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Demographics

Mapped: Population Density With a Dot For Each Town

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There are many different ways to show population density on a map.

One method, for example, would be to color regions based on people per unit of land. This could be done at the county, state, or national levels with varying results. Alternatively, you could show density more abstractly, such as in this compelling map of the Pearl River Delta in China.

But one surprisingly insightful method for looking at population density is deceivingly simple: just put a dot on the map for every town with 1,000 people or more, and the results will give you a sense of where people live on a macro scale.

Replacing Towns With Dots

Using the dot methodology, it means New York City is the same size as Anytown, USA. This seems crazy, right?

Although this is surely a drawback, the results are still pretty interesting. After all, hubs like New York City are centers of commerce and culture, and they are surrounded by hundreds of other nearby towns.

Let’s take a look at (most of) North America:

North America population density with dots

A few things that are noticeable right away?

You can see the difference in topography between the plains and the more mountainous part of the continent. In flatter places like Nebraska or Saskatchewan, the towns are evenly spread out – and in regions with uneven geography, such as Colorado or British Columbia, towns are typically located in the valleys.

Further, the density in the Northeastern part of the United States and surrounding the Great Lakes work to provide quite a contrast to the emptier parts of the continent.

Natural features like the Everglades are also quite easy to spot on the map – it’s one of the only non-populated areas in an otherwise dense Florida. If you look at the northwestern tip of Wyoming, you’ll also see a lack of dots in the 2 million acres of Yellowstone National Park.

Europe and MENA

Now let’s go across the Atlantic – here’s a map of Europe, North Africa, and most of the Middle East.

(Click to open a larger version)

This map is also pretty spectacular – you can see the cities along the Nile, the “eye” of Moscow, and impressive amounts of population density in places like Belgium, Holland, Germany and Switzerland.

World View

While we haven’t seen a world map using this method, it’s not hard to imagine what places like India, China, Japan, or Bangladesh could look like with dots replacing each town within their borders.

These are the densest parts of the world – to even more extreme levels than the denser parts of Europe shown above.

Here’s a more standard population density map, using people per square kilometer, to give you an idea:

World Population Density

If you’re looking for more perspective on global population density, this unique map is worth a look. It shows how dense the aforementioned Asian region above is in a very compelling and simple way.

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Demographics

Ranked: The Most Populous Cities in the World

Where are the world’s largest cities in terms of population? This graphic looks at the top 20 most populous cities in the world.

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most populous cities

Ranked: The Most Populous Cities in the World

More than half of the world’s population currently lives in cities—and as time goes on, it’s clear that more urban dwellers will find themselves living in megacities.

Megacities are defined as urban areas with a population of more than 10 million people. This means that the world’s top 20 most populous cities are all megacities.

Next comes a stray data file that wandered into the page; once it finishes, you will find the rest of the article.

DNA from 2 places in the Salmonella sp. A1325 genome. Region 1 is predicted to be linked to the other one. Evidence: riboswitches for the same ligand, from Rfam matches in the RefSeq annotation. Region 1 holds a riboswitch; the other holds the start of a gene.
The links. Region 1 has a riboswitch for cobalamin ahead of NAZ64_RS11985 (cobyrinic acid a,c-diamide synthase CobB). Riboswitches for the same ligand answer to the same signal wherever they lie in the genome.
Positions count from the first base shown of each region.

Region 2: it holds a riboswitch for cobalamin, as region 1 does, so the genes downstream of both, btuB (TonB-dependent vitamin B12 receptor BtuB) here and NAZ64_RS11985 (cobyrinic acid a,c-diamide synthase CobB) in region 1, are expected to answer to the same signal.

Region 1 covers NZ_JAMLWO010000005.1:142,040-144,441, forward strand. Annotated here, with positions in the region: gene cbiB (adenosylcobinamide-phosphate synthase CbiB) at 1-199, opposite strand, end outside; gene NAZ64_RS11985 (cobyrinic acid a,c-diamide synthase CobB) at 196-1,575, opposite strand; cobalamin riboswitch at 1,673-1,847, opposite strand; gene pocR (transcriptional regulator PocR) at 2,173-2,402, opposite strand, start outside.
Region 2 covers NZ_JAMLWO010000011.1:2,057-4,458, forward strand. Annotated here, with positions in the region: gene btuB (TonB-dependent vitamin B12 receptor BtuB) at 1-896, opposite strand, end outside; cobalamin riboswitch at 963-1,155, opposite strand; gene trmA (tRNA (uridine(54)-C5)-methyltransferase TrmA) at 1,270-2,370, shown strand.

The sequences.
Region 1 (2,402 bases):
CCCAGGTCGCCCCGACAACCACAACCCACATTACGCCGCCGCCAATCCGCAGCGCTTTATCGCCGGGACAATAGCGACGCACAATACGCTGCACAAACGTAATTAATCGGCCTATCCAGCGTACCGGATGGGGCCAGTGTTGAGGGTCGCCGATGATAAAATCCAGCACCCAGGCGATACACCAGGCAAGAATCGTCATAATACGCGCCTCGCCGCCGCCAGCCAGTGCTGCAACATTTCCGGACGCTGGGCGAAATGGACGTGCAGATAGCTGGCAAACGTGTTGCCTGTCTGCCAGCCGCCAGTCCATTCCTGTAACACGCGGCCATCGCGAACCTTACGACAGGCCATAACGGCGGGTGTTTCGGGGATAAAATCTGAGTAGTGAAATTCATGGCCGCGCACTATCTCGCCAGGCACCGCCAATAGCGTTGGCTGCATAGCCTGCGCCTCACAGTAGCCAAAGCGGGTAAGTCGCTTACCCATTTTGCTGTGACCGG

This visualization, using data from Macrotrends, shows the 20 most populous cities in the world.

Rapid Urbanization

Today, more than 80% of people in higher income countries find themselves living in urban areas, and in upper-middle income countries the number lies between 50-80%.

Rural-to-urban migration is an increasingly relevant trend in the 21st century. Prospects of better job opportunities and higher wages, along with shifts from agrarian to industrial and service-based economies, are causing mass movement to cities.

How much have the world’s five most populous cities grown in just the last decade?

RankCity 2010 Population 2020 Population Percentage Change
#1🇯🇵 Tokyo36,834,00037,393,000+1.5%
#2🇮🇳 Delhi21,935,00030,291,000+38.1%
#3🇨🇳 Shanghai19,980,00027,058,000+35.4%
#4🇧🇷 São Paulo19,660,00022,043,000+12.1%
#5🇲🇽 Mexico City 20,132,00021,782,000+8.2%

While Tokyo only gained 559,000 people between 2010 and 2020, Delhi gained over 8 million people in the same time frame.

Shanghai grew by over 7 million people. Meanwhile, São Paulo grew by more than 2 million, and Mexico City gained just over 1.6 million people.

Interestingly, Mexico City placed third on the top largest cities list in 2010, but has since experienced slower growth compared to its competitors, Shanghai and São Paulo.

The Most Populous Cities Today

While Tokyo is the world’s most populous city with 37,393,000 people, this number is leveling out due to declining birth rates and an aging population.

Indian and Chinese cities, on the other hand, will continue to grow rapidly in the coming years. In fact, it’s expected that Delhi’s population could surpass Tokyo’s by 2028.

Here’s a closer look at the top 20 most populous cities.

RankCityPopulation
1🇯🇵 Tokyo37,393,000
2🇮🇳 Delhi30,291,000
3🇨🇳 Shanghai27,058,000
4🇧🇷 São Paulo22,043,000
5🇲🇽 Mexico City21,782,000
6🇧🇩 Dhaka21,006,000
7🇪🇬 Cairo20,901,000
8🇨🇳 Beijing20,463,000
9🇮🇳 Mumbai20,411,000
10🇯🇵 Osaka19,165,000
11🇺🇸 New York City18,804,000
12🇵🇰 Karachi16,094,000
13🇨🇳 Chongqing15,872,000
14🇹🇷 Istanbul15,190,000
15🇦🇷 Buenos Aires15,154,000
16🇮🇳 Calcutta14,850,000
17🇳🇬 Lagos14,368,000
18🇨🇩 Kinshasa14,342,000
19🇵🇭 Manila13,923,000
20🇨🇳 Tianjin13,580,000

By 2035, two new cities are expected to crack the top 20 list. Specifically, it’s projected that Bangalore (India) and Lahore (Pakistan) will boot out Tianjin and Buenos Aires. In addition, Guangzhou, Shenzhen, and Chennai are all expected to meet the megacity definition by 2035.